The two decades of combat have cost the US around $2.26 trillion (including $800 billion in direct war-fighting costs and $85 billion to train the Afghan Army), 2,500 US military personnel dead and 20,000 wounded; also 3,900 US civilian contractors.
By Brig Kuldip Singh
With the media replete with horror stories about the Taliban and warnings that the US’s decision to withdraw troops from Afghanistan will lead to problems, US President Joe Biden responded on 16 Aug, “The events we see now are sadly proof that no amount of military force would ever deliver a stable, united, secure Afghanistan”.
The two decades of combat have cost the US around $2.26 trillion (including $800 billion in direct war-fighting costs and $85 billion to train the Afghan Army), 2,500 US military personnel dead and 20,000 wounded; also 3,900 US civilian contractors. At least 1, 75,000 Afghans (government forces, Taliban fighters and civilians) have been killed or wounded. While what is transpiring now is a tragedy, the reality is that a withdrawal was long overdue – “The Afghanistan Papers” published by The Washington Post in 2019 had on record numerous US officials conceding that the Afghan war is unwinnable. Now, on 17 Aug, the Pentagon’s Special Inspector General for Afghanistan Reconstruction (SIGAR) released a new report, which supports President Biden’s view of not staying in Afghanistan for a “third decade of war”. The report adds that the US failed in every aspect of its strategy, and often for reasons that are endemic to the way its bureaucracy functions; the failures were so bad they raise “questions about the ability of U.S. government agencies to devise, implement, and evaluate reconstruction strategies” in any foreign country; “no single agency had the necessary mindset, expertise, and resources to develop and manage the strategy to rebuild Afghanistan;” rebuilding Afghanistan “required a detailed understanding of the country’s social, economic, and political dynamics [yet US policymakers] were consistently operating in the dark.” The report concludes that the US government was never “equipped to undertake something this ambitious in such an uncompromising environment”. It also highlighted the appalling corruption of US-propped govts of Karzai and Ghani, with many officials focused solely on siphoning money. Separately, the Pentagon’s bi-annual “Report on Progress Toward Security and Stability in Afghanistan” had been periodically pointing at the military impasse, and that even the two troop surges under former President Obama failed to quell the Taliban.
There are however two other major factors that led to the US deciding to withdraw – one is the US-Pakistan strategic divergence, and the other is that the Afghan war led to the US neglecting grand strategy imperatives which allowed its adversaries to rise (read “China”).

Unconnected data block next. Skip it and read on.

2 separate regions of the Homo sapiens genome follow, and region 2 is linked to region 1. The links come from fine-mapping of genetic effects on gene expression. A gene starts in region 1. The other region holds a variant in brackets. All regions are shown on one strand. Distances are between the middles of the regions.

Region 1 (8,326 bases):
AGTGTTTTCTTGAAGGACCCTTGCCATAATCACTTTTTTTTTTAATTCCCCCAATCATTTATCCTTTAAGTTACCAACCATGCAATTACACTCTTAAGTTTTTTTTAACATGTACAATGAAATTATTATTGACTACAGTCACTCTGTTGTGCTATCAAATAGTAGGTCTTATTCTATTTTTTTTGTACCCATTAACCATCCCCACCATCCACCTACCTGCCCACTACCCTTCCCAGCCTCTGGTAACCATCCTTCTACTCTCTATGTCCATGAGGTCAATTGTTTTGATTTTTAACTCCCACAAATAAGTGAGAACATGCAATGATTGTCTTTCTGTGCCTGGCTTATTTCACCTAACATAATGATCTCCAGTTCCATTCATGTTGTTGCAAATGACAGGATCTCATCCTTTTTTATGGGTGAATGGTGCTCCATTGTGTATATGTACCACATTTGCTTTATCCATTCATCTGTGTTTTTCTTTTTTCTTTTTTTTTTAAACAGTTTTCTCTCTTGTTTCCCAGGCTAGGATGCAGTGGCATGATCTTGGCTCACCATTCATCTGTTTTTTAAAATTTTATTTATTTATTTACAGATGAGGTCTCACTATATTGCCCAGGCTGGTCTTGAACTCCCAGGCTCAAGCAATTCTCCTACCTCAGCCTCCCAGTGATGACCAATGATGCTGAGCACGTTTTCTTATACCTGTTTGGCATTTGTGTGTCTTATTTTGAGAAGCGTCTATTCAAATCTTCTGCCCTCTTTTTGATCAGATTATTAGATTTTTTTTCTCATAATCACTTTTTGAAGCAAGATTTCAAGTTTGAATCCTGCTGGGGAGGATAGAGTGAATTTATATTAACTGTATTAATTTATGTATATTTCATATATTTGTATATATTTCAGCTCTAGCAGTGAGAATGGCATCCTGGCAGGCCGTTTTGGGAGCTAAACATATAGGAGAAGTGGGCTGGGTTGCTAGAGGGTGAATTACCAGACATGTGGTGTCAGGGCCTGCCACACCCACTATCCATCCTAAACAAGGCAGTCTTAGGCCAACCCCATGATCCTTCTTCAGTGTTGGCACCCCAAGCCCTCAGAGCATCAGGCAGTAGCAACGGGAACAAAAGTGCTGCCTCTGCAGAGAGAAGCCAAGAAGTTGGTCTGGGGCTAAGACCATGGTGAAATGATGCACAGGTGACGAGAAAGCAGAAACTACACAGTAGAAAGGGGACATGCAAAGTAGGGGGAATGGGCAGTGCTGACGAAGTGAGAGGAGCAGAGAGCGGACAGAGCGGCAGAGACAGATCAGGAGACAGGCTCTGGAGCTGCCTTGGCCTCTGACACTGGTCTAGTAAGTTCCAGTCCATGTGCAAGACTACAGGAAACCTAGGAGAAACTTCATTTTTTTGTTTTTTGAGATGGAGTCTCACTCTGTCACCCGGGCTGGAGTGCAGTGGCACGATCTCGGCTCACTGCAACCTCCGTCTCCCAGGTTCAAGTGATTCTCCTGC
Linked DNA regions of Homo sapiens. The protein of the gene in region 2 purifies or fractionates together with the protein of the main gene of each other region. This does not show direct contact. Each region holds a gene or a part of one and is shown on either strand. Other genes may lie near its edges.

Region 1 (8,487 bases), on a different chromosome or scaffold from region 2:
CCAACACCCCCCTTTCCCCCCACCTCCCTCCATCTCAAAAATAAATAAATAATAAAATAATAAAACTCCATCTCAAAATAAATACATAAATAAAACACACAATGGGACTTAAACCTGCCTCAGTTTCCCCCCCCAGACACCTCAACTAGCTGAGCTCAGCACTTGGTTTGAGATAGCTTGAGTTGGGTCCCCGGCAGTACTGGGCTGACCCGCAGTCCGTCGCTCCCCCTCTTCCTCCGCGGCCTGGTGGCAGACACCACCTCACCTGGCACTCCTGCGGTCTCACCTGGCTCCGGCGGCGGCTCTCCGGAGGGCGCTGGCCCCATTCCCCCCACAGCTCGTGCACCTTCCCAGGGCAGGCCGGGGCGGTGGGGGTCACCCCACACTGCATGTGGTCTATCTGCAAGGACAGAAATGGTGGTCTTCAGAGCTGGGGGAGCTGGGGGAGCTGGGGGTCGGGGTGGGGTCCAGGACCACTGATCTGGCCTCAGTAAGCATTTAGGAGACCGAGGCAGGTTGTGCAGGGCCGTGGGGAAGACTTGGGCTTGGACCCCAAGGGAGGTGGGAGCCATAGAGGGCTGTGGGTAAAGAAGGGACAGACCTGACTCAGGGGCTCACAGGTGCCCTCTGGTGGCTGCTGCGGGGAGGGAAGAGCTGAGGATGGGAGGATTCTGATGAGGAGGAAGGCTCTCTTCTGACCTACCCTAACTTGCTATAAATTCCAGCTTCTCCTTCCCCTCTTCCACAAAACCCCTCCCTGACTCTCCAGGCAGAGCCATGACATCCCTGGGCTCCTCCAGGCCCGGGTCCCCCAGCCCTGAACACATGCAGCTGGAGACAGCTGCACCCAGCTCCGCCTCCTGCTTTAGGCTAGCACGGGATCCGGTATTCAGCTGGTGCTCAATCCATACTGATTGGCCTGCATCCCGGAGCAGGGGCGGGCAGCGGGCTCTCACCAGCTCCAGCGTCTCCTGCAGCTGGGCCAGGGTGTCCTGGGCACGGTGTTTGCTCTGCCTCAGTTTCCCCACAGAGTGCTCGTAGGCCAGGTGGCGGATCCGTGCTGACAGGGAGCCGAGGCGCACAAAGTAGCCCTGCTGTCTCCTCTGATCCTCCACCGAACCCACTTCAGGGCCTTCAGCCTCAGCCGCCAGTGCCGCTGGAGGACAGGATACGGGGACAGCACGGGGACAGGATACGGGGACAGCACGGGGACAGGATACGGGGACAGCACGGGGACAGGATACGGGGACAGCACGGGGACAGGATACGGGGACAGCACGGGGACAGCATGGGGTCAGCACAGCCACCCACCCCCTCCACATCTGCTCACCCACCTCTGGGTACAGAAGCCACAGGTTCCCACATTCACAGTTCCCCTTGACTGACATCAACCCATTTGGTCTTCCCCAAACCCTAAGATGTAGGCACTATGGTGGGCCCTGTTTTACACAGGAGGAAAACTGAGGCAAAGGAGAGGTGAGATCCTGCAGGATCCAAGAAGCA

USA and Pakistan – Strategic Divergence on Afghanistan
Pakistan has traditionally used Pashtuns to further its interests in Afghanistan. These include attaining “strategic depth” by exercising control over Afghanistan and countering a united Pashtun demand for a separate ‘Pashtunistan’ astride the Durand Line. This policy, honed over the years, particularly the period of Soviet intervention (1979-1989), allowed Pakistan to orient all its military assets against India, and in conjunction with nuclear saber-rattling, pursue its agenda of waging irregular warfare against India. This helped Pakistan balance out its conventional military asymmetry versus India, as also limit its military spending.
The US’s post-9/11 strategic objective however was the elimination of Al Qaeda (AQ) and ensuring ungoverned spaces in Afghanistan or Pakistan weren’t utilized as safe havens by trans-national terrorist entities. This objective led to the US pressurizing Pakistan to abandon one of its main strategic tools, viz, Islamic militants, as also to deploy its army to the Durand Line, and eventually, to fight the militants in FATA and KPP. As fighting spread to Pakistan’s core, its Army got embroiled internally, its economy deteriorated, and with the US allowing India greater operating space in Afghanistan, Pakistan was progressively pushed into a severely subordinate posture vis-à-vis India including in Afghanistan.
Hence, given the divergent strategic imperatives of USA and Pakistan, it was really naïve to expect Pakistan to whole-heartedly support the US’ operations in Afghanistan by wiping out the Taliban’s safe-havens in its FATA-KPP.